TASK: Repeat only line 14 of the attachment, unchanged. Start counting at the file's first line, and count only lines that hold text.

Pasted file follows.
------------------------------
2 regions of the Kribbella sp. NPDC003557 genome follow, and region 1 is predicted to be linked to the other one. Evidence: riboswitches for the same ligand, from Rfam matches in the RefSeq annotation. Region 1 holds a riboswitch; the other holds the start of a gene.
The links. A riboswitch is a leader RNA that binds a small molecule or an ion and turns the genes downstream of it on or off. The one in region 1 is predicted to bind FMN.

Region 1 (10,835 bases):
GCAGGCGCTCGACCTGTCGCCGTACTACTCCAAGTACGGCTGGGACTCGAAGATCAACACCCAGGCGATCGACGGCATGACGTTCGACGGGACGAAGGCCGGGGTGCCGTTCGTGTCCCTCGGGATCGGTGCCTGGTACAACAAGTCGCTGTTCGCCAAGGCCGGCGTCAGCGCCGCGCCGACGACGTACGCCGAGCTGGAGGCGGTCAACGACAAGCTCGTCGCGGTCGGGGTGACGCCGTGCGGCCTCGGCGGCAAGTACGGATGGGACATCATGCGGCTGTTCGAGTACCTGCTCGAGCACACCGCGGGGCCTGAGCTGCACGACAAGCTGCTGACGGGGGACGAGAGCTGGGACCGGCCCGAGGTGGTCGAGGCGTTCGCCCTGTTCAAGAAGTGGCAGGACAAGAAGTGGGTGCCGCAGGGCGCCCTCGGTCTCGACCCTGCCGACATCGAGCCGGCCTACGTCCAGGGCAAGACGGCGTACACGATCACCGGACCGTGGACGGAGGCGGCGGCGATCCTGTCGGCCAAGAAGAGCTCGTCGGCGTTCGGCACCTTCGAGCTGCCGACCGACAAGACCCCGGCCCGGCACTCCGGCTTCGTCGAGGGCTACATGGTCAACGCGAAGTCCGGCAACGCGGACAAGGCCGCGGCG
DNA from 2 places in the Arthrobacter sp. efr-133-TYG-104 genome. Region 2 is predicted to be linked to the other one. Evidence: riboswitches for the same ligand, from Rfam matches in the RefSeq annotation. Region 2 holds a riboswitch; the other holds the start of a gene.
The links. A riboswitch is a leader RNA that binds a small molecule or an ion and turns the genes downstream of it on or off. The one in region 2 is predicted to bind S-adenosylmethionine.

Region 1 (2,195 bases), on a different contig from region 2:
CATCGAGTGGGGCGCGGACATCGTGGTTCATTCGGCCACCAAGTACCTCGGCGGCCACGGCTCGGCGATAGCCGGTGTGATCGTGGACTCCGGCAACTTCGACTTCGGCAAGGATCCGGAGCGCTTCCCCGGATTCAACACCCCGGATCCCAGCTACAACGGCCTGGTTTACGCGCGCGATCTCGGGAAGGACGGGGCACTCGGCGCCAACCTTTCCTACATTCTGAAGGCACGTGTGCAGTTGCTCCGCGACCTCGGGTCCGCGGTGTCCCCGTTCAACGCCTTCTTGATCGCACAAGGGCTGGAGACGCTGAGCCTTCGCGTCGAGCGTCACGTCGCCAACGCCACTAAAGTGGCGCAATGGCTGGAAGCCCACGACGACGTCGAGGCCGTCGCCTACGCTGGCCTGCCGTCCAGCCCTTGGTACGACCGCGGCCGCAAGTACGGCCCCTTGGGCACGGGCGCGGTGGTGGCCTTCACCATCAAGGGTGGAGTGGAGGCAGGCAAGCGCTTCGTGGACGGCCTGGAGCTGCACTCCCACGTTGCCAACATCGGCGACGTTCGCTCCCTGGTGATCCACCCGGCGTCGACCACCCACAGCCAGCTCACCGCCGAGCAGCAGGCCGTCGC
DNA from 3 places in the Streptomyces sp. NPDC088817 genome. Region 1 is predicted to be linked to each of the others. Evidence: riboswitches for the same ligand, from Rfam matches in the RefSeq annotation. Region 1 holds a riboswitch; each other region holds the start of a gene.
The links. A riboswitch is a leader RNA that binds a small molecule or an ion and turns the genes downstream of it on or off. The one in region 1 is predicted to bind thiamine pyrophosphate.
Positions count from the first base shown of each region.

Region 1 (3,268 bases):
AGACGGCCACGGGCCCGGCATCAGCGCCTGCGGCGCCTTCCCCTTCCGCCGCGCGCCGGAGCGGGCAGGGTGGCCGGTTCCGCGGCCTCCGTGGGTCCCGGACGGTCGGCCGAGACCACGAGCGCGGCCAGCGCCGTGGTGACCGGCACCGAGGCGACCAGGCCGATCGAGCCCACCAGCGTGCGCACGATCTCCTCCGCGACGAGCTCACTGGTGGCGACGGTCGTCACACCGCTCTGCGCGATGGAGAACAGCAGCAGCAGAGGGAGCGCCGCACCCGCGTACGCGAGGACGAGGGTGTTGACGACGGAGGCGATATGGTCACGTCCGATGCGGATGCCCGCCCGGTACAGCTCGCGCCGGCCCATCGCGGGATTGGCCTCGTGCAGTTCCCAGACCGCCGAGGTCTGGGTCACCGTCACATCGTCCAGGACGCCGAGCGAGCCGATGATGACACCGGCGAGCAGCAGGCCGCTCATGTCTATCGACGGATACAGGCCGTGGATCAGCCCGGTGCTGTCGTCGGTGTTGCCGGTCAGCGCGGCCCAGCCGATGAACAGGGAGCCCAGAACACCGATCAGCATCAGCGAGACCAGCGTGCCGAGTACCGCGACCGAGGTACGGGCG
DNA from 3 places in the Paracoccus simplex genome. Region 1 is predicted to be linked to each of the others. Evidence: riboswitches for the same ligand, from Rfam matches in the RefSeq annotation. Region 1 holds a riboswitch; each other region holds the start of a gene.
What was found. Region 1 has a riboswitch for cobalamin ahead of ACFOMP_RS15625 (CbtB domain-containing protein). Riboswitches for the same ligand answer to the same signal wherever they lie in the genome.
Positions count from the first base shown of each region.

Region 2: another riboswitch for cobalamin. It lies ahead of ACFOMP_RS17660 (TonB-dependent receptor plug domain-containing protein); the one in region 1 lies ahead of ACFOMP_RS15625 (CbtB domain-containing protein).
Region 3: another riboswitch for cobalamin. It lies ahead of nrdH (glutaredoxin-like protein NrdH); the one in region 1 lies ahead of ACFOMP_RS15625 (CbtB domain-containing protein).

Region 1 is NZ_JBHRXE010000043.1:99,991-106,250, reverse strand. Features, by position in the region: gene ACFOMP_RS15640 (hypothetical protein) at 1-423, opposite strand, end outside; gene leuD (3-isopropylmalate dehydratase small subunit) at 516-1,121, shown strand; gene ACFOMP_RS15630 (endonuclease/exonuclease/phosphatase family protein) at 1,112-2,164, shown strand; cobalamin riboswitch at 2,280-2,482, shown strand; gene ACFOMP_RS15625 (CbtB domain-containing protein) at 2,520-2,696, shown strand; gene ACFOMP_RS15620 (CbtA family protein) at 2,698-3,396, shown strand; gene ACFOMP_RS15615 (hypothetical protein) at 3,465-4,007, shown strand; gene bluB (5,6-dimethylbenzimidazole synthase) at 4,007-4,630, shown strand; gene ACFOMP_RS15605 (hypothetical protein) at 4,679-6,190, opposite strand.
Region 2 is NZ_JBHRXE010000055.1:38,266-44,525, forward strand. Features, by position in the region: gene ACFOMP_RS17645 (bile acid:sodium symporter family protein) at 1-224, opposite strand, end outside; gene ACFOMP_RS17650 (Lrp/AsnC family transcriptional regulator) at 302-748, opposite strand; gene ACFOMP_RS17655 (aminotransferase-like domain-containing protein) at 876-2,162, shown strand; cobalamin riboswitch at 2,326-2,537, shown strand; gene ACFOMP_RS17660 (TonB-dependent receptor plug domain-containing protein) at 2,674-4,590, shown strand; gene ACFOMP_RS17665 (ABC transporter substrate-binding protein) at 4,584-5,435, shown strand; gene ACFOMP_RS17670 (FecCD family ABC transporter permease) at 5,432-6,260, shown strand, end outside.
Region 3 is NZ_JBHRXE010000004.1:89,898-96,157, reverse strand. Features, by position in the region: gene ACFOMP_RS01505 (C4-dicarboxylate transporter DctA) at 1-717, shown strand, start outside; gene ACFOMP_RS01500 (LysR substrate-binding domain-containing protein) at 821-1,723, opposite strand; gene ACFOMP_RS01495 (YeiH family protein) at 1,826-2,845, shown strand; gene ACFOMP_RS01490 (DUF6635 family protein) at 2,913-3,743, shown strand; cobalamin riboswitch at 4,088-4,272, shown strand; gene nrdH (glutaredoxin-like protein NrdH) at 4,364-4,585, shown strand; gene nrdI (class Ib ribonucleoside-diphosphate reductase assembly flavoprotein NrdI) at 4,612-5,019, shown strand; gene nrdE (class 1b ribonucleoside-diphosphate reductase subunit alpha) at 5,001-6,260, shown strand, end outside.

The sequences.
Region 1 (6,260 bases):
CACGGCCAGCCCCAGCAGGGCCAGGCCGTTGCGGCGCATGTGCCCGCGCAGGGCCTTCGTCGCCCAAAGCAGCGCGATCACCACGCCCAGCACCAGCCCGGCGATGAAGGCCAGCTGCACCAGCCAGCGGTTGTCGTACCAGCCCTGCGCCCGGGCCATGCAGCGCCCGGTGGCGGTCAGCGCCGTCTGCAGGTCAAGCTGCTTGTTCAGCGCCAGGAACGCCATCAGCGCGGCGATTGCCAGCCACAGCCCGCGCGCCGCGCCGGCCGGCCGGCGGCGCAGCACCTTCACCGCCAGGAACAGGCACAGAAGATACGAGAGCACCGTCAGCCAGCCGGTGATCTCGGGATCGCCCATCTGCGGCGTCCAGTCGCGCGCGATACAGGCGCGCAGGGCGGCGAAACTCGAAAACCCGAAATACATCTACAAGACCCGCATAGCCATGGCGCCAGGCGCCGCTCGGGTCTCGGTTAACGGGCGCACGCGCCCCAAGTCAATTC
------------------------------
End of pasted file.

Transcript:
DNA from 3 places in the Paracoccus simplex genome. Region 1 is predicted to be linked to each of the others. Evidence: riboswitches for the same ligand, from Rfam matches in the RefSeq annotation. Region 1 holds a riboswitch; each other region holds the start of a gene.